Our oldest (maybe six at the time) became convinced that every missionary gets killed & he thought it was a bad idea for us to be a part of that.  For one homeschool assignment, he was asked to write about why he didn’t want to be a missionary, to which he wrote, “I don’t want to be a missionary because it’s hard & you will die.”

We were smart enough to know that bringing our kids into some crazy missionary life would be hard enough, we didn’t want to have to drag them along with us!  So, we set about praying for God to soften our boys’ hearts & to do the work necessary for them to be ready to go some day.  We also started reading missionary biographies to them at bedtime of missionaries that weren’t killed off in the beginning and had more “happy parts”.

As their understanding of missions grew along with their understanding of who God is – that He’s in control of EVERYTHING and He loves us & He can be trusted, their hearts did begin to soften to the idea.  Our oldest especially moved from, “I don’t want to be a missionary because it’s hard & you die” to more of a “Well, I guess if God wants us to go we should, but I don’t want to!” to “God is good & He can be trusted, so if He wants us to go I can trust Him.”  This change happened over time, it wasn’t overnight.  But we’re so grateful that it did happen.  God is so cool.

Now, each of our boys are really excited for the day to come when we’ll be living in Chad. They honestly can’t wait.  Our oldest is aware that it’s going to be TERRIBLY difficult to actually say, “Good-bye” to grandmas & grandpas, aunts & uncles, their cousins and all their close friends.  And we talk about that day a lot.  It’s a day that none of us are looking forward to, but we know that even though it will be REALLY hard, we know that we’ll be leaving for an incredible adventure that God has called us to & we can’t wait for that part to start.

One of THOSE Rants: What Kind of Spouse Are You Raising?

I’ve heard enough people say of their kids, “I feel sorry for their husband/wife”.  And, honestly, I’ve got a real problem with that.

1. Why would you do that to some poor guy/gal?  Marriage, as an institution, is hard enough on it’s own, but to throw in some serious personality flaws “just because” is pure evil!  If we, as parents, see something hideous in our cherubs, it is our God-given responsibility to CORRECT that BEFORE they get married so that they’ll STAY MARRIED!

“… he who loves him (his son) disciplines him early.”     – Proverbs 13:24

2. What do you think your job as a parent is?  Are you just hoping to survive & keep them out of jail long enough to get them out of the house?  I seriously think that’s what most parents feel is their sole responsibility.  What if your job was a bit more involved than that?  What if you were charged to actually train your child & teach them how to treat people with respect & how to consider other people as more important than themselves?  Well, you are.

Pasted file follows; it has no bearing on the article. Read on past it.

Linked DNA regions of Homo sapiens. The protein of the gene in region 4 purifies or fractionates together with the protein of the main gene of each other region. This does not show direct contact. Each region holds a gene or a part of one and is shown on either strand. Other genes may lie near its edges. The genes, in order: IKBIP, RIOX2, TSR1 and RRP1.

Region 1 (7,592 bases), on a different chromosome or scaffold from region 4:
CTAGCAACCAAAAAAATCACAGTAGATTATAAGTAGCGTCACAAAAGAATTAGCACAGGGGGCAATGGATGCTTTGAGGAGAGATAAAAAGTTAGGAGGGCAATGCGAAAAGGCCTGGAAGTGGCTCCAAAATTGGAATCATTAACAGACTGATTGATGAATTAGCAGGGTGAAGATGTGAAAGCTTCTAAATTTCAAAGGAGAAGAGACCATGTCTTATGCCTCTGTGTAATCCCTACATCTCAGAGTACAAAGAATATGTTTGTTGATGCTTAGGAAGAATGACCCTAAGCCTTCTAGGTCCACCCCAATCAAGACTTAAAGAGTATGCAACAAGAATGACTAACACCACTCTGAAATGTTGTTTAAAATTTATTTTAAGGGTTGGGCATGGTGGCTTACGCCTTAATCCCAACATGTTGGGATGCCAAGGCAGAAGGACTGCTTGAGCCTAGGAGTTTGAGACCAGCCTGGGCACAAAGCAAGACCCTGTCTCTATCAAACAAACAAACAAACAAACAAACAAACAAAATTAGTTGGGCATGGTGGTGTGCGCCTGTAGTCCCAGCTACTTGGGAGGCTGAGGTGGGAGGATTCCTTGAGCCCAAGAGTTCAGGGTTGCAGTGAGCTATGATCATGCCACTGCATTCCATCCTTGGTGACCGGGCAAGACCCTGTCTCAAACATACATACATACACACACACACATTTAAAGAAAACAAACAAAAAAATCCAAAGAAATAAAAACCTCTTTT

“Train up a child in the way he should go…” Proverbs 22:6

3.  How smart do you think your kid is?  The answer:  NOT VERY.  At least, that’s what your answer SHOULD be.  Too many of us think too highly of our child’s intellect & we assume they’ll either figure it out or that they already have it figured out.  They do not have the answers!  Actually, they don’t know ANYTHING that’s why they’re THE CHILD and we are THE ADULTS!  It is not only our job to train them but to remove their stupidity from them like a surgeon removes a cancerous tumor.

“Folly is bound up in the heart of a child, but… discipline drives it far from him.”  Proverbs 22:15

So, do your future in-laws a favor & teach your son how to act like a husband.  Train your daughter how to act like a wife.  Teach them how to lay down their “rights” & consider someone else as more important than themselves.  I know this is easier to write than to actually accomplish – but if we keep doing what we’re doing, we’ll get what we don’t want.

 

Skools en Seshen.

The “Wiebe Academy” is getting underway this week & I’m teaching Bible & English this year – I’ve always helped out wherever I can in the past, but this year the “principal” & I have decided to divy up the sections.

In my prep for Bible, I was looking through Desiring God‘s site (I’m sure this comes as a shock) & came across this awesome article the Piper wrote that would be helpful to anyone who has kids – whether you’re sending them off to school this week or not.

 

Teaching Doctrine to a Six-Year-Old

March 13, 2002 | by John Piper | Topic: Children

I’ve just finished writing a short book on justification. Lord willing, it will be published later this year by Crossway under the title Counted Righteous in Christ . In one section of it I ask, “Why would a pressured pastor with a family to care for . . . devote so much time and energy to the controversy over the imputation of Christ’s righteousness? Well, it is precisely because I have a family to care for, and so do hundreds of my people.” Here is part of the answer I wrote in Chapter One of the new book:

Yes, I have a family to care for. Four sons are grown and out of the house. But they are not out of our lives. In person and on the phone every week there are major personal, relational, vocational, theological issues to deal with. In every case the root issue comes back to: What are the great truths revealed in Scripture that can give stability and guidance here? Listening and affection are crucial. But if they lack Biblical substance, my counsel is hollow. Touchy-feely affirmation won’t cut it. Too much is at stake. These young men want rock under their feet.